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Haunted Sites in Massachusetts: Famous Ghost Writers

What better place to get in touch with the ghosts of local writers than to pay a visit to the Sleepy Hollow Cemetery, which serves as the final resting place for a handful of famous members of the literary world. In this article, you will also encounter information regarding haunted grounds of a former prisoner of war camp dating back to the Civil War.

Sleepy Hollow Cemetery , Concord

Many say that walking throughout Sleepy Hollow Cemetery is pretty scary, even if you get a chance to encounter some of the famous gravesites. If you are interested in seeing the graves of the likes of Louisa May Alcott, Ralph Waldo Emerson, Nathaniel Hawthorne, and Henry David Thoreau, you will find the Sleepy Hollow Cemetery located on Bedford Street in Concord, Massachusetts.

Travel to a section of the cemetery called Authors Ridge, which is only a couple of minutes from Monument Square if you are walking. Another tombstone to keep in mind about Authors Ridge is that of Ephraim Bull, who invented the Concord grape , the staple of Welch’s grape jelly and juice. When Bull passed away, he died without ever seeing his fair share of profits. His tombstone bears the inscription: “He sowed, others reaped.”

Fort Warren , Boston

During the Civil War, Fort Warren was used as a prisoner of war camp. Georges Island, where the camp was found, is known for its many ghost encounters. Some of the documented reports include that of one ghost that has a habit of playing “John Brown’s Body” on his harmonica. Another sighting involves a woman that dressed as a man in an attempt to see her lover on the island. As she tried to see her rebel lover, she was later found out and hung; wearing a black dress that the warden’s wife had given her. It is said that the screams of the woman can still be heard today.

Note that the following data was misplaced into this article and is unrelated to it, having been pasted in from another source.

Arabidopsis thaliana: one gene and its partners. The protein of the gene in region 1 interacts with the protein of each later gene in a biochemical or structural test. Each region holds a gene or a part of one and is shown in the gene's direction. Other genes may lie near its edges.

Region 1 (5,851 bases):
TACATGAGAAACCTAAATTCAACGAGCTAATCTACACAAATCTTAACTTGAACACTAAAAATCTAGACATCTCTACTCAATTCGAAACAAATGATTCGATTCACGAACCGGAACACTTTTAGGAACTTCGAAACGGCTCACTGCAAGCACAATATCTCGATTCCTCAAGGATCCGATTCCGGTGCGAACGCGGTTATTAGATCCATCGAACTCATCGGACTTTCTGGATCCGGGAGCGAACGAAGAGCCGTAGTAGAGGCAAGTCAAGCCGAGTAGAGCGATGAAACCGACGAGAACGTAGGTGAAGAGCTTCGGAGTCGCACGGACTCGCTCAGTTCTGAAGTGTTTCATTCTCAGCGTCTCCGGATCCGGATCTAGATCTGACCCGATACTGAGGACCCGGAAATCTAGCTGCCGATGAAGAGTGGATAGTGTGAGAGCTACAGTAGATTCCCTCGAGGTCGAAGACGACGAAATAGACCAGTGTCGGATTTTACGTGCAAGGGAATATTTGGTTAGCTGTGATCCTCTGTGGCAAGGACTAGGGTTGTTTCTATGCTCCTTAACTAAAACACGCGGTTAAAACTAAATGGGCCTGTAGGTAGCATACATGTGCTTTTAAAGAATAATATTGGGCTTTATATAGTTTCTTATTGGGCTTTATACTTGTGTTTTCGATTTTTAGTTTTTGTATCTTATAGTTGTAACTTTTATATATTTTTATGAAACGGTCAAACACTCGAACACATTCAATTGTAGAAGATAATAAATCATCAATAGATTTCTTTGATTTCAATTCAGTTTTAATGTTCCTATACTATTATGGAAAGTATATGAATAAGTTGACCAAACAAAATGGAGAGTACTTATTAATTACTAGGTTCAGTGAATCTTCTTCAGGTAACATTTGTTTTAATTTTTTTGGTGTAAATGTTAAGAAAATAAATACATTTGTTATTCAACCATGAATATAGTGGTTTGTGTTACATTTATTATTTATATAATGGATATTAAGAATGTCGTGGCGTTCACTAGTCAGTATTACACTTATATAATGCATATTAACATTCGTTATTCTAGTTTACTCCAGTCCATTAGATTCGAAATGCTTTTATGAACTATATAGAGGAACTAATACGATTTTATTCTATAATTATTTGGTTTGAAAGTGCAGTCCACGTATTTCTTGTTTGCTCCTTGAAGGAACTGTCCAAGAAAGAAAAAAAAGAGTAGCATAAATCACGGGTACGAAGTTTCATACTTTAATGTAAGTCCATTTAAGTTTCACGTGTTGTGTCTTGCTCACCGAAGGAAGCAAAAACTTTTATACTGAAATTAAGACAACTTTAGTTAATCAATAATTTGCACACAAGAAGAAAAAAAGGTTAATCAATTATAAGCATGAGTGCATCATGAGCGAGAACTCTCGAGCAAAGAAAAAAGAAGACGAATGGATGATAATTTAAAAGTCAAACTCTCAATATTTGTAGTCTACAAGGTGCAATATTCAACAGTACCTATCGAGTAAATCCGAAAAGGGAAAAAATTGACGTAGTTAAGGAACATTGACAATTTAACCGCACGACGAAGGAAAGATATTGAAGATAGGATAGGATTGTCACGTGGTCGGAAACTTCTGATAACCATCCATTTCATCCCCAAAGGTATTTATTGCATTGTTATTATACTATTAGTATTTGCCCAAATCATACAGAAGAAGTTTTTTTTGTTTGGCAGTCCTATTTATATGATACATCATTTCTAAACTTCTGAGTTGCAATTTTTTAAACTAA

Danvers State Hospital , Danvers

This hospital is so haunted, it earned a spot on a broadcast that aired on the Fox Channel. The Danvers State Hospital is a mental institution that is often considered one of the most haunted of its kind. Closed down in 1990, it was once a sanitarium, most likely treating the criminally insane. Ever since the early 1960’s, the Danvers Hospital had a reputation for being haunted. It too has a link to the Salem Witch Trials of the past. During Colonial times, the city was actually known as Salem Village and it served as the home for many of the “witches” that were murdered during the trials of 1692. You should also know that the old hospital site is frequented by the police in an attempt to keep trespassers out of the way.